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THE OPEN HAVERSACK: From gangster to church


Rhonda Blackman

THE OPEN HAVERSACK: From gangster to church

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Drugs, guns, women, gangs – those were the words John (not his real name) knew from a teenager. Quite recently I had a conversation with a young man who confessed he was a gangster, drug dealer and womaniser from a young age but it took a startling experience for him to change his life around.
The experiences of John have prompted me to share with my readers. From his accounts he never wanted to join a gang. The gang found him – a young lad trying to fit in during the late 1980s. He recounted being a big leader of the gang and having “soldiers” to do his work. John informed how he never lacked for anything, for his drug business afforded him all he wanted – drugs, guns, women.
He further shared his account of being incarcerated for a drive-by shooting where he shot a man in the chest for allegedly stealing three of his guns. John found himself hospitalised, paralysed from his waist down and the doctors stating he would never walk again.
There in the hospital he found himself alone – no friends – and in his lonely moments he found a New Testament. By reading it he started to find inner peace and this led to him going to church. He is now a spiritual man who has turned from gangster to Christian.
On reflection, John said his mother ensured he attended church but this stopped when he started going through puberty at 11 years old. Puberty and adolescence is the time when peer influence and pressure begin to have a strong hold on the youth.
Quite recently a magistrate insisted that the parents of two teenaged boys ensure they spend time in church on their release on bail. That suggests the need for our children to have the connection with the spiritual.
The church is a forum that keeps and reinforces strong Christian values and teaches Christian principles. It plays a significant role in the spiritual development of the child and should be one of the strong voices speaking out against the ills in society.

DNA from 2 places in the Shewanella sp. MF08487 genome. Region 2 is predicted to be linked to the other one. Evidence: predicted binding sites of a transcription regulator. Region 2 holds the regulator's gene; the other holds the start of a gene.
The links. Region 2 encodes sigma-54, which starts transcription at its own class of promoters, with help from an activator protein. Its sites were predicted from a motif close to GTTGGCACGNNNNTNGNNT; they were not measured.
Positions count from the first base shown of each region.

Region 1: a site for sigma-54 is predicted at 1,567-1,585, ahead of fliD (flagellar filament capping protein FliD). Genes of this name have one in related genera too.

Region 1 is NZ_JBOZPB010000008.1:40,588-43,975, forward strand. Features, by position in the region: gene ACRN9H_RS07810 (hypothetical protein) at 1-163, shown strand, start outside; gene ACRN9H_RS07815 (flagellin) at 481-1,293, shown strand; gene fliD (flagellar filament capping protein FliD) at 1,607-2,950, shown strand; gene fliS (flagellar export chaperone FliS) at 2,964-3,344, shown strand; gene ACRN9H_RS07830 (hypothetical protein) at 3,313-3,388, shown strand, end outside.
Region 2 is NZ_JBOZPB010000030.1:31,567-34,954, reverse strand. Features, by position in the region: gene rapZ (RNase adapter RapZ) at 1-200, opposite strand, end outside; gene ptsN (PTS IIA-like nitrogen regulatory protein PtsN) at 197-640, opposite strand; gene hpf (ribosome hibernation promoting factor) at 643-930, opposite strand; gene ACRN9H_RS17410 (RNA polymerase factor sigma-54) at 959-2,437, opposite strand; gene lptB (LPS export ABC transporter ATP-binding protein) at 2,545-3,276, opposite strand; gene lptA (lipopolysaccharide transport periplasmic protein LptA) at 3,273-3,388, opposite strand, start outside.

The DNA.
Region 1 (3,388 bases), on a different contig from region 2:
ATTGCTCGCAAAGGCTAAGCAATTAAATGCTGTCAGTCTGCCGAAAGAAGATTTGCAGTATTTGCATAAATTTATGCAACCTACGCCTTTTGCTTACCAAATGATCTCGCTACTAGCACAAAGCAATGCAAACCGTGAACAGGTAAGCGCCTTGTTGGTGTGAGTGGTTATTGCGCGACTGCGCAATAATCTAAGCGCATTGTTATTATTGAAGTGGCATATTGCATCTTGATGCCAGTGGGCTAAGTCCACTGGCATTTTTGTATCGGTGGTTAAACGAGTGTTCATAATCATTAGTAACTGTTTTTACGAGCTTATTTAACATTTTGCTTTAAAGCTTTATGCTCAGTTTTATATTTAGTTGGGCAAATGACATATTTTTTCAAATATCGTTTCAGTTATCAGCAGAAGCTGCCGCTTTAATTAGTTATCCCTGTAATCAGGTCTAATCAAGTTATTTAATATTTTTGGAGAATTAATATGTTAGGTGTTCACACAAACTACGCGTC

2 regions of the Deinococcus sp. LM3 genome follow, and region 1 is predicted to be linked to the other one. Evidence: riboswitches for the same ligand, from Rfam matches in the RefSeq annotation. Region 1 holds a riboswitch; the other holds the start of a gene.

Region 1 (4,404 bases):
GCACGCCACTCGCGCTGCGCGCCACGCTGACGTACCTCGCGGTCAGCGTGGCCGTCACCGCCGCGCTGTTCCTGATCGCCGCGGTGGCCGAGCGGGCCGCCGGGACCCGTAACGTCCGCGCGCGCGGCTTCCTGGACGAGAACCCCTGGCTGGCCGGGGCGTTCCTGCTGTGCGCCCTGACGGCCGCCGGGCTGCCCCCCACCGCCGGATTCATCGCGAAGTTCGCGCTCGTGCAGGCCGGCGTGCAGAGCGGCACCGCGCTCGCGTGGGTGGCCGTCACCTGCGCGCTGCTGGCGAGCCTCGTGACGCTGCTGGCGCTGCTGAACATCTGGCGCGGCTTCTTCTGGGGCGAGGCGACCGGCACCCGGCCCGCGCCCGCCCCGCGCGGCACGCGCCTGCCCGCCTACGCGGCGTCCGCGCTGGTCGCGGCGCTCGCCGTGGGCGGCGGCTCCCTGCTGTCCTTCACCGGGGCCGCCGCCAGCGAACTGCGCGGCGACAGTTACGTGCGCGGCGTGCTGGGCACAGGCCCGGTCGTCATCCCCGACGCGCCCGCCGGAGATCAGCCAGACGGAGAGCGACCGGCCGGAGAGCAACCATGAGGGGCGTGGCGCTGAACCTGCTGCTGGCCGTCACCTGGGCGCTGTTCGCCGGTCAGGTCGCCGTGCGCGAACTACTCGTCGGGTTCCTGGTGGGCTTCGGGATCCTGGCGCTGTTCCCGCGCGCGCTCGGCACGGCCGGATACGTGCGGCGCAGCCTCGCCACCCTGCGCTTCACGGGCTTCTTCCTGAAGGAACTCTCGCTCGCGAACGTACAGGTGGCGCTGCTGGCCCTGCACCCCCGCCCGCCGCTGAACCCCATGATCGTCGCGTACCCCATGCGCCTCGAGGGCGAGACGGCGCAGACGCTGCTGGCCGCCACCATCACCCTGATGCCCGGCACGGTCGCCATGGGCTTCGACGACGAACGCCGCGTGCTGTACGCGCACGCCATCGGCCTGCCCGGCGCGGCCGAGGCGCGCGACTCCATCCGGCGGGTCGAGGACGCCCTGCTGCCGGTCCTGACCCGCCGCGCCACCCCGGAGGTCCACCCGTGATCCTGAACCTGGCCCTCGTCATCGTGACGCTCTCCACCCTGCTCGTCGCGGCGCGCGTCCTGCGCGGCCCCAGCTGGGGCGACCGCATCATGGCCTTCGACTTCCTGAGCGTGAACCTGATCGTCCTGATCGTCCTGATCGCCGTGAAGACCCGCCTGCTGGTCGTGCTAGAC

Not only should the church speak out, but it should provide opportunities to reach the children at all levels – emotionally, physically, financially, socially. It appears that the church has become dormant as a voice and in its capacity to meet the needs of the family.
Parents should not wait until the tree is too old and cannot be bent to try to straighten it. Bend the tree when it is young. Put succinctly, it is critical that children are provided with a solid spiritual foundation from an early age.
Parents need to be involved in all aspects of the lives of their children and ensure that their spirituality is intact. They need to have an open level of communication where they listen to, reason with and engage them in meaningful discourse.
These opportunities will help eradicate some of the deviance seen in our schools and the wider society.
Parents should not only send their children to have spiritual fulfilment, but accompany them as well.
• Rhonda Blackman is an educator, a reviewer with the British Research Journal and a member of the American Education Research Association.

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